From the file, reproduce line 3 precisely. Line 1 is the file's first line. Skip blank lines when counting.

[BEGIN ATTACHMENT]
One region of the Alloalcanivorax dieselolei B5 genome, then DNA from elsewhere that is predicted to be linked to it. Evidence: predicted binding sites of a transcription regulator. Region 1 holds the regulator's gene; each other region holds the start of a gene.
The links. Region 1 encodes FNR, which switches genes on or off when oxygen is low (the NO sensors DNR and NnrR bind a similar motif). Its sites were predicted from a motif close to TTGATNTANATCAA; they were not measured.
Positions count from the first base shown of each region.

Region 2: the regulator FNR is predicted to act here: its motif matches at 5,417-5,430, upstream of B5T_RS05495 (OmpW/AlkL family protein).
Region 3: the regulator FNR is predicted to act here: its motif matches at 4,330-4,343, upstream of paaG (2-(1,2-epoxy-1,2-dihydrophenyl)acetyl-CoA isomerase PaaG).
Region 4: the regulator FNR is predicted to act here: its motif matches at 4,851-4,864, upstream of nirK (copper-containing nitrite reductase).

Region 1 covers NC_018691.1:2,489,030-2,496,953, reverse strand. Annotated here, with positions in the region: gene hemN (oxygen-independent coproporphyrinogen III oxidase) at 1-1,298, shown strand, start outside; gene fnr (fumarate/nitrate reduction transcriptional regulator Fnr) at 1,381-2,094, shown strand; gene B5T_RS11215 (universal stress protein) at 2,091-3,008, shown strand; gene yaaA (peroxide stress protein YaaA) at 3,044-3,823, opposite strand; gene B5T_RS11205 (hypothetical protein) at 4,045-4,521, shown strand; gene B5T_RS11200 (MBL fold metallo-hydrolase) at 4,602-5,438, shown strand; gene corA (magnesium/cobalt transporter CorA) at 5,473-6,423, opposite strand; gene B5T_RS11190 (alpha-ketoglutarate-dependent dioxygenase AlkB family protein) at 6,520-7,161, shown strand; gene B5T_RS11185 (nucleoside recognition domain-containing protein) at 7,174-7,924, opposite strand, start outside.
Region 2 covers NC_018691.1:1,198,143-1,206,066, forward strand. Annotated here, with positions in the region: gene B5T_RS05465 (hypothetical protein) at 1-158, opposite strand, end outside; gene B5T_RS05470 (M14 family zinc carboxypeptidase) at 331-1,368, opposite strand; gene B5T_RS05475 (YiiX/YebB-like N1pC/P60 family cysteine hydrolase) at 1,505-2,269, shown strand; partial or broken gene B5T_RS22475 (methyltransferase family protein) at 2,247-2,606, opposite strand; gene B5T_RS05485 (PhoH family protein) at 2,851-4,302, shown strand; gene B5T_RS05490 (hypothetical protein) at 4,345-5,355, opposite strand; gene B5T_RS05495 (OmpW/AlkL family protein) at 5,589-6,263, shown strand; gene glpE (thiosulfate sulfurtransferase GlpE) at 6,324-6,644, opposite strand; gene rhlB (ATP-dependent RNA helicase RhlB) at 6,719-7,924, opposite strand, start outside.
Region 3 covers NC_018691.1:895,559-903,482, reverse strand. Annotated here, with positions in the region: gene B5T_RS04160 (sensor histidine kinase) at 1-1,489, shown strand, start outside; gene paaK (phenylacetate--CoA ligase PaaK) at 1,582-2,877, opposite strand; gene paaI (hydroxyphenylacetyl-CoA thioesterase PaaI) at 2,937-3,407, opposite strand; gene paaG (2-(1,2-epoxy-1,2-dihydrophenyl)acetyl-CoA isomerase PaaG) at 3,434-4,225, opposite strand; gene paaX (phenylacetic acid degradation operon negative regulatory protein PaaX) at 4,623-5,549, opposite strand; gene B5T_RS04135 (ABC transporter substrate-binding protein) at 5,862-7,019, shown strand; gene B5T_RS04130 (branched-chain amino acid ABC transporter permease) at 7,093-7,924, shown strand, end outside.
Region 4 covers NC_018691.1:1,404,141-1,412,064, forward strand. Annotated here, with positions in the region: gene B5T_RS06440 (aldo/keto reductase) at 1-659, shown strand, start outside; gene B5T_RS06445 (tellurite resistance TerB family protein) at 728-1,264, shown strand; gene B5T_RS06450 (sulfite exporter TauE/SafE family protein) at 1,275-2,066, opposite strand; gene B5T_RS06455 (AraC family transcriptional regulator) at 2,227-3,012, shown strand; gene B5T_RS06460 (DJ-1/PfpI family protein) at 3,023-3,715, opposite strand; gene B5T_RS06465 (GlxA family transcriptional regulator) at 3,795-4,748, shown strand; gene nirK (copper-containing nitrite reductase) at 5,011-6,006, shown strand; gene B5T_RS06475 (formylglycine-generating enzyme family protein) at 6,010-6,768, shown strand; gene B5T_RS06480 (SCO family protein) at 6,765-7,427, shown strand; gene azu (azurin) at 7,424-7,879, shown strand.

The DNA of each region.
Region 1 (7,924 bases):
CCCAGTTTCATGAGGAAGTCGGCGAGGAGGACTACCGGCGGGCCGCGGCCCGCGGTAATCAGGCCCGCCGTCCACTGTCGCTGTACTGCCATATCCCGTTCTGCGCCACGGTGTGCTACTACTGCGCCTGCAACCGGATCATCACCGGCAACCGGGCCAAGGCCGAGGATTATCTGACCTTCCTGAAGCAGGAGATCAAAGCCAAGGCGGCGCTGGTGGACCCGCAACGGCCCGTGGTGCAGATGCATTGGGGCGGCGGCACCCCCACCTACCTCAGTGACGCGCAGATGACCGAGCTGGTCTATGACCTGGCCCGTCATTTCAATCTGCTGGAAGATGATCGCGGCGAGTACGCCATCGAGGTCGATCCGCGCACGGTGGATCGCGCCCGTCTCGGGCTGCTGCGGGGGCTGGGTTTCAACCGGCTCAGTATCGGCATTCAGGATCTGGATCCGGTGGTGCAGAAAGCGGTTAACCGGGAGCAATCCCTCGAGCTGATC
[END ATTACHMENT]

Positions count from the first base shown of each region.